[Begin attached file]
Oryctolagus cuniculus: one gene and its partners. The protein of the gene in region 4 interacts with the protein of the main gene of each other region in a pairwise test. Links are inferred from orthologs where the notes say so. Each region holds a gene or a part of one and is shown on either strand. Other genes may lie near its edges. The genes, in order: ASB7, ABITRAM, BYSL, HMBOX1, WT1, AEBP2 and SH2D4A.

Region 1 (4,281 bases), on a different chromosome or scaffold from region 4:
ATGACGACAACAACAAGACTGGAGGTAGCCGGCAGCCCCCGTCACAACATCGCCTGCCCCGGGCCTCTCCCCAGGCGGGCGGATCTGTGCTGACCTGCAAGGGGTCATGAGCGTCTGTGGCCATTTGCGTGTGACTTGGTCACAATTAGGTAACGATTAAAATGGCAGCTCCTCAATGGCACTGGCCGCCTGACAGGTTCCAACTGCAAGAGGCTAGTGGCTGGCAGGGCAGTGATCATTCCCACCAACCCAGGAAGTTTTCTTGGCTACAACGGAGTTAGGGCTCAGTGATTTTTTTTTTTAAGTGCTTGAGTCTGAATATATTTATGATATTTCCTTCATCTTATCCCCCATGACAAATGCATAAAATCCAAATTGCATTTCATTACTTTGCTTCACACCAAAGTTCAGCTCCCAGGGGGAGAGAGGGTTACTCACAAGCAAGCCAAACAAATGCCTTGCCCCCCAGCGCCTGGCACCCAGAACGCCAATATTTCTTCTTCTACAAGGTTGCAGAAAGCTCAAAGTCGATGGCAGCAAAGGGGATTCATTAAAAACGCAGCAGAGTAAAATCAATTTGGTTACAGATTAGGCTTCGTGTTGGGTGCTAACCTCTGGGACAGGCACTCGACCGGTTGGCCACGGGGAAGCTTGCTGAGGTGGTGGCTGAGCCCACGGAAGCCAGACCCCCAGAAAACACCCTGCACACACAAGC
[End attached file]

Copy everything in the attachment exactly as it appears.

Oryctolagus cuniculus: one gene and its partners. The protein of the gene in region 4 interacts with the protein of the main gene of each other region in a pairwise test. Links are inferred from orthologs where the notes say so. Each region holds a gene or a part of one and is shown on either strand. Other genes may lie near its edges. The genes, in order: ASB7, ABITRAM, BYSL, HMBOX1, WT1, AEBP2 and SH2D4A.

Region 1 (4,281 bases), on a different chromosome or scaffold from region 4:
ATGACGACAACAACAAGACTGGAGGTAGCCGGCAGCCCCCGTCACAACATCGCCTGCCCCGGGCCTCTCCCCAGGCGGGCGGATCTGTGCTGACCTGCAAGGGGTCATGAGCGTCTGTGGCCATTTGCGTGTGACTTGGTCACAATTAGGTAACGATTAAAATGGCAGCTCCTCAATGGCACTGGCCGCCTGACAGGTTCCAACTGCAAGAGGCTAGTGGCTGGCAGGGCAGTGATCATTCCCACCAACCCAGGAAGTTTTCTTGGCTACAACGGAGTTAGGGCTCAGTGATTTTTTTTTTTAAGTGCTTGAGTCTGAATATATTTATGATATTTCCTTCATCTTATCCCCCATGACAAATGCATAAAATCCAAATTGCATTTCATTACTTTGCTTCACACCAAAGTTCAGCTCCCAGGGGGAGAGAGGGTTACTCACAAGCAAGCCAAACAAATGCCTTGCCCCCCAGCGCCTGGCACCCAGAACGCCAATATTTCTTCTTCTACAAGGTTGCAGAAAGCTCAAAGTCGATGGCAGCAAAGGGGATTCATTAAAAACGCAGCAGAGTAAAATCAATTTGGTTACAGATTAGGCTTCGTGTTGGGTGCTAACCTCTGGGACAGGCACTCGACCGGTTGGCCACGGGGAAGCTTGCTGAGGTGGTGGCTGAGCCCACGGAAGCCAGACCCCCAGAAAACACCCTGCACACACAAGC